The Contribution of the Elite Theory to the Origins, Nature and Distribution of Power in Democratic Societies.

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Marxism is a movement, or series of movements, which owe their existence and take their beliefs from Karl Marx. It is a conflict theory as it stresses that the powerful have different interests and that these may lead to conflict in society. There are three main branches of Marxism; Classic, Modern and Neo.

Power originates from class division and relations of productions/control of means of production. Society is divided according to the mode of production. These modes produce relations of production which are based on private ownership and control. There are two classes which are determined in terms of a group’s relationship to the means of production, the bourgeoisie and proletariat. The Ruling class, the bourgeoisie ‘steal’ labour from the proletariat. They “invest” this ‘surplus value’ back into the capitalist system. For example, India’s largest ready-made garment exporter Gokaldas Exports, which supply several established fashion brands in Britain and the US including Marks and Spencer and H&M, have confirmed that wages paid to workers are as low as £1.13 for a nine hour day.

Capitalists own the means of production which is reflected in and shaped by the superstructure, meaning that values and beliefs within the superstructure ensure the maintenance and survival of capitalism; i.e. those with economic power and dominance over all elements of the superstructure – education, media etc. For example, research carried out last year by the News of the World recorded 19 millionaires in the Shadow Cabinet, giving some indication of the level of wealth at the top of the Conservative Party. This can be criticised by the importance of the internet. This free information which is available worldwide enables the proletariat to become aware that they are at a disadvantage compared to other countries.

`Use of the Superstructure to ensure power is retained in the hands of the bourgeoisie. This is enforced by two different ways, either; illegitimate/coercive power or manipulation. Examples of coercive power where the bourgeoisie can make the working class do what they want through force. For example, Christian Bale assaulted by Chinese Government guards as he tried to visit a lawyer who was confined to his home. The lawyer in question acted on behalf of 1000’s of local women who were victims of aggressive family planning campaign. An example of manipulation is evident through their ability to shape the people’s decisions which also leads to false class consciousness. `In their analysis of the State, Marxists focus on the role of the State in maintaining the power of the ruling class. As Pilkington et al stated the ‘State gives the appearance of representing the interest of society as a whole, but; in reality it serves the interests of the capitalist class.’ Marx argued that the state is the ‘management committee of the ruling class.’ Its role is to underpin the dominant position of the ruling class, to oppress all those who might challenge the existing order and to control the dominant ideology which disguises the true nature of productive relations and distorts consciousness.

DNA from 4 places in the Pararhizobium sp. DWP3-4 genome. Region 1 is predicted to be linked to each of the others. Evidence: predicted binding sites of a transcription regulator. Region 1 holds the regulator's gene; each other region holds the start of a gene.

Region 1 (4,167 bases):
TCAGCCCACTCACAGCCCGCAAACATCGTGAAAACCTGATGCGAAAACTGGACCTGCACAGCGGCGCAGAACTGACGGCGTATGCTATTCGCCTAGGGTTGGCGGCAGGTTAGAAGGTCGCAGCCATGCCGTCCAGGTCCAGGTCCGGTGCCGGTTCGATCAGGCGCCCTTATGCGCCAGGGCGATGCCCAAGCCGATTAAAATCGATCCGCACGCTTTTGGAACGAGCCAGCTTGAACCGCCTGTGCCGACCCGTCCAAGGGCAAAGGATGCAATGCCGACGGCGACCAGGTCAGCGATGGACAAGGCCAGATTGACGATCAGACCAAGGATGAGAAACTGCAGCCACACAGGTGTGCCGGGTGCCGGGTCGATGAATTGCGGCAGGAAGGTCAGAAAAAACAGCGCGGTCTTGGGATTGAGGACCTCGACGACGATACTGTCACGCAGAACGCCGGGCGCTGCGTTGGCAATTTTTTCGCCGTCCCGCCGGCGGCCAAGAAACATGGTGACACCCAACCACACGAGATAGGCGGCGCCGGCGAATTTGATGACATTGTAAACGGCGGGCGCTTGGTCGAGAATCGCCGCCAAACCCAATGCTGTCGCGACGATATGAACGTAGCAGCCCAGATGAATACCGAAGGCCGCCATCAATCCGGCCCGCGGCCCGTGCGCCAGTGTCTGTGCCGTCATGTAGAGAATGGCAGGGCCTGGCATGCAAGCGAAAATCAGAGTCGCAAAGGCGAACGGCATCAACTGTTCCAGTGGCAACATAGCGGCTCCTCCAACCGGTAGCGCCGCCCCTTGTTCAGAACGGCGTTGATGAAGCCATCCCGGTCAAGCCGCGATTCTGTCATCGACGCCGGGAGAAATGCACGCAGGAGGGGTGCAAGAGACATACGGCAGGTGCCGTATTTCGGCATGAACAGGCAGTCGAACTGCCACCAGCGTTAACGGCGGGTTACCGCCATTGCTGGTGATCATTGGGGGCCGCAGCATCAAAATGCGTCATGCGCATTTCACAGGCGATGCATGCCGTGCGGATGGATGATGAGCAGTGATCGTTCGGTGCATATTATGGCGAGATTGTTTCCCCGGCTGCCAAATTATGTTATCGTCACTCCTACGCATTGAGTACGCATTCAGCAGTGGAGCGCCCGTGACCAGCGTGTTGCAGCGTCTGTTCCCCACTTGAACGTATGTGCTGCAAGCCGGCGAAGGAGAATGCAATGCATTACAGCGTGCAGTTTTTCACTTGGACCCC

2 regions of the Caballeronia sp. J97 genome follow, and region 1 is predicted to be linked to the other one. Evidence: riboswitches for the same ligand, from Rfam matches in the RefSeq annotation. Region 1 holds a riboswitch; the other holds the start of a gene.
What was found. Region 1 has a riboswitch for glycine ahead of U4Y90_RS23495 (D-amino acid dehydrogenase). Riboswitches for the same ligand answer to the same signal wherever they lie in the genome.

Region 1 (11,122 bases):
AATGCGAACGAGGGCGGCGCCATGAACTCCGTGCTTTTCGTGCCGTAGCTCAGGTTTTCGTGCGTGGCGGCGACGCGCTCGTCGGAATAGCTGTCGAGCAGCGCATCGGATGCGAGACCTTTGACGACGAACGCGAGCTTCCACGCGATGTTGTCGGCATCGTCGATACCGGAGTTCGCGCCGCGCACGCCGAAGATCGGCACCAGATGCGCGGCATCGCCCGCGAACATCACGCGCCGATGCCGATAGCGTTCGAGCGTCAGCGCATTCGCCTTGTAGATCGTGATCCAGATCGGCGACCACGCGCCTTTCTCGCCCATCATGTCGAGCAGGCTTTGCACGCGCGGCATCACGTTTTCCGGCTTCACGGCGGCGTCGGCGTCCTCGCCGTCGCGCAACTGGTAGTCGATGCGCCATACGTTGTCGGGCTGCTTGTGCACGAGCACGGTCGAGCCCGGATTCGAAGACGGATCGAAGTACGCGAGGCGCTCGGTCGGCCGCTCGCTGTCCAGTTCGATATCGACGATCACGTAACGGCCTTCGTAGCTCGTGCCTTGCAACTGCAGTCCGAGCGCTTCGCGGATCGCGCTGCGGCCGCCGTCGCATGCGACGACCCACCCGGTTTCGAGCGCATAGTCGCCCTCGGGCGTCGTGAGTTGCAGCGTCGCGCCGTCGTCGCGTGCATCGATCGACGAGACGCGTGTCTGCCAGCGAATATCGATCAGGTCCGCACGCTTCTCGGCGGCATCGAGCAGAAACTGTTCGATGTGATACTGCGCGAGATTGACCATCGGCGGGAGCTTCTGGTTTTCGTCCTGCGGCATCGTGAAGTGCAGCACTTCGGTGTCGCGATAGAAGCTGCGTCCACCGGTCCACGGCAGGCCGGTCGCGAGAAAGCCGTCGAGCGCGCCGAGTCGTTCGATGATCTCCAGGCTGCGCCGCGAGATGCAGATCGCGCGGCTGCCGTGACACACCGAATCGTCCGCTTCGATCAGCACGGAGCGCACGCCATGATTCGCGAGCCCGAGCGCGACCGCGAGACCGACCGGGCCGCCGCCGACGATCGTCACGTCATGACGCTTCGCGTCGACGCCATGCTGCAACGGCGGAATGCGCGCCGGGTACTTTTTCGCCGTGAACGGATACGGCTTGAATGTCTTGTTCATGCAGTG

Evidence to support the idea of the state as a management committee of the ruling class can be seen in Britain’s support for its banks in the wake of the global financial crisis. While the Government has bailed out the banks it has not intervened in the job losses in the Steel industry in Teesside where the Corus cut 1,700 jobs. This shows that there is a link between Capitalist and National Interests; links what is best for capitalism is best for the country.

Marxists highlight that the Nature of Power is not always going to be the same. They stress that the State contains the seeds of its own destruction; meaning that the proletariat will eventually see through the false class consciousness and become class aware. They will revolt and the state will wither away. Communism will then be established. An example of this is Russia’s Revolution in...
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